Sarita, the Water Amazon, is often considered the weakest of the four and certainly the least likely to be sent out on a mission alone. So she’s surprised when Ganga insists she goes on a mission that would normally be Becca’s field of expertise.
That’s not the first surprise – from falling into the hands of Ian who has been plaguing her dreams for weeks, but has his own plans to her – to then actually falling in love in the most unlikely circumstances, things change very quickly for her.
But they need to change – including her powers – as Helen advances her plots and becomes ever closer to destroying the Amazons – and the world with them.
Putting the romance to one side, there’s a lot to say about story and character development in this book.
This feels like the last book in the series and would be appropriate as such since each Amazon has had a book of her own. The book was perfectly written to close their ongoing story arc, deal with the big bad and end in a grand epic conflict. All the Amazons have their HEA, and the future is decided. It’s closed neatly and nicely with no unresolved threads. At the same time we have a careful nudging of that door ajar should future stories in the same world happen – along with cameo or even full appearances of the Amazons and their families. There’s a couple of storylines that could be pursued but don’t need to be –it’s a nice way to wrap up a series while still leaving the option of picking it up again.
The story also had a wonderful sense of epic. The consequences of failure were grand, emotional and extremely clear, the menace was well maintained and the fight scenes were action packed, excellently written and great fun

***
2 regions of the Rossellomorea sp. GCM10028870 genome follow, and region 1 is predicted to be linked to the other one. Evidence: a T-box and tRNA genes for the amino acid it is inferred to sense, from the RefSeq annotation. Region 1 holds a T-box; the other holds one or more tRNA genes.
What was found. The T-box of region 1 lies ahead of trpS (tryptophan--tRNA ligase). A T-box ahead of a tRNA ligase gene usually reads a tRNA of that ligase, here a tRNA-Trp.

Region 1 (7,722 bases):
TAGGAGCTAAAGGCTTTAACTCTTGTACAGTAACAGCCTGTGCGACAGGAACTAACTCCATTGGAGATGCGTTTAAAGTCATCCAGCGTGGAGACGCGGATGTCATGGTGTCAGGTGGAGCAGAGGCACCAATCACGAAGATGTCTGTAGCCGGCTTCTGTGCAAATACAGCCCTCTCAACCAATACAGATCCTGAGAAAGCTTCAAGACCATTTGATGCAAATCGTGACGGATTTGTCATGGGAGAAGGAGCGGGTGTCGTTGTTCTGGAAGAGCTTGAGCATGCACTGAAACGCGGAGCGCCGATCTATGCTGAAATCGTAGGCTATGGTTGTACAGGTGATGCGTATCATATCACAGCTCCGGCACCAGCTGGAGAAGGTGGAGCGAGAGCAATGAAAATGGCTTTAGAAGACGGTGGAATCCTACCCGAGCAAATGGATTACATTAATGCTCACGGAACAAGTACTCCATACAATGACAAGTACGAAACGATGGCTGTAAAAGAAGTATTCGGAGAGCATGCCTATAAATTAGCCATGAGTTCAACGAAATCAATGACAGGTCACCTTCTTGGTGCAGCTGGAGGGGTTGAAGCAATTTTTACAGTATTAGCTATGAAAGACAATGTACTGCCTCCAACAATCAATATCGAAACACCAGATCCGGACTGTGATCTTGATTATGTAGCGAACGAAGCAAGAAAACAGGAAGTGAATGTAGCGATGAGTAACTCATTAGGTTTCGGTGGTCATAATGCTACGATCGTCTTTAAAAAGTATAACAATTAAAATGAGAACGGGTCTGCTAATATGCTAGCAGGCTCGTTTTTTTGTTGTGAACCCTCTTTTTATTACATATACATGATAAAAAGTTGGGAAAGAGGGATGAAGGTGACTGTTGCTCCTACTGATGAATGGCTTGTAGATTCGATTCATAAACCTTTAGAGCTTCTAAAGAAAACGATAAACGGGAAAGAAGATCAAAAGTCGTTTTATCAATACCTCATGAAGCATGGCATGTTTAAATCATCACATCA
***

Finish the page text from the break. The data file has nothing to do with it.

I also liked a lot of the character development. The goddesses have frequently been presented as vain, fickle, egotistical, petty, selfish and generally unpleasant and incapable of getting anything done. All of this is true. But this book also underscores that they do care – in their self-absorbed way – they care about humanity or they wouldn’t have created the Amazons at all. We have this displayed wonderfully and it adds some great depth to the four goddesses – and even Frejyr.
Sarita also grew well, going from a woman plagued by her insecurities about her scar and being the weakest Amazon to growing in her power and confidence, determined to be treated as an equal and be firmly respected by everyone, resisting any attempts to infantilise her. It was good to see – but unfortunately the whole “Volatile” element meant Sarita had a lot of temper tantrums storming out of the room. Even when they were justified, they were childish and not the way I would have expected her to resolve her issues, especially since we’ve seen no sign of it to date. But often her sisters had a point and their input should have been respected. It was annoying.
I do like that Sarita’s power growth was pushed by goodness. Sheer, pure hearted, goodness. I know that sounds twee, but it’s nice to see a character who is empowered through tweeness rather than being super dangerous or the child of a god or other source of immense power – Sarita is powerful because she is just such a good person. Good enough to use dark magic without being corrupted. Good enough to become the very opposite of a dark practitioner.
Those are the good. The bad is that I just didn’t get the story. Parts of it were unbelievable, parts of it didn’t make sense and parts of it were too damn vague.
Where and when did Helen get her massive world wide cult from? How? And why can she actually put a hit on the Amazons, on television and the internet, without having to explain herself to some irritated police? What did she do for this cult that was so special that they were willing to perform human sacrifices for her? And if they were that devoted, why did things like age and physical attraction completely transform how devoted they were?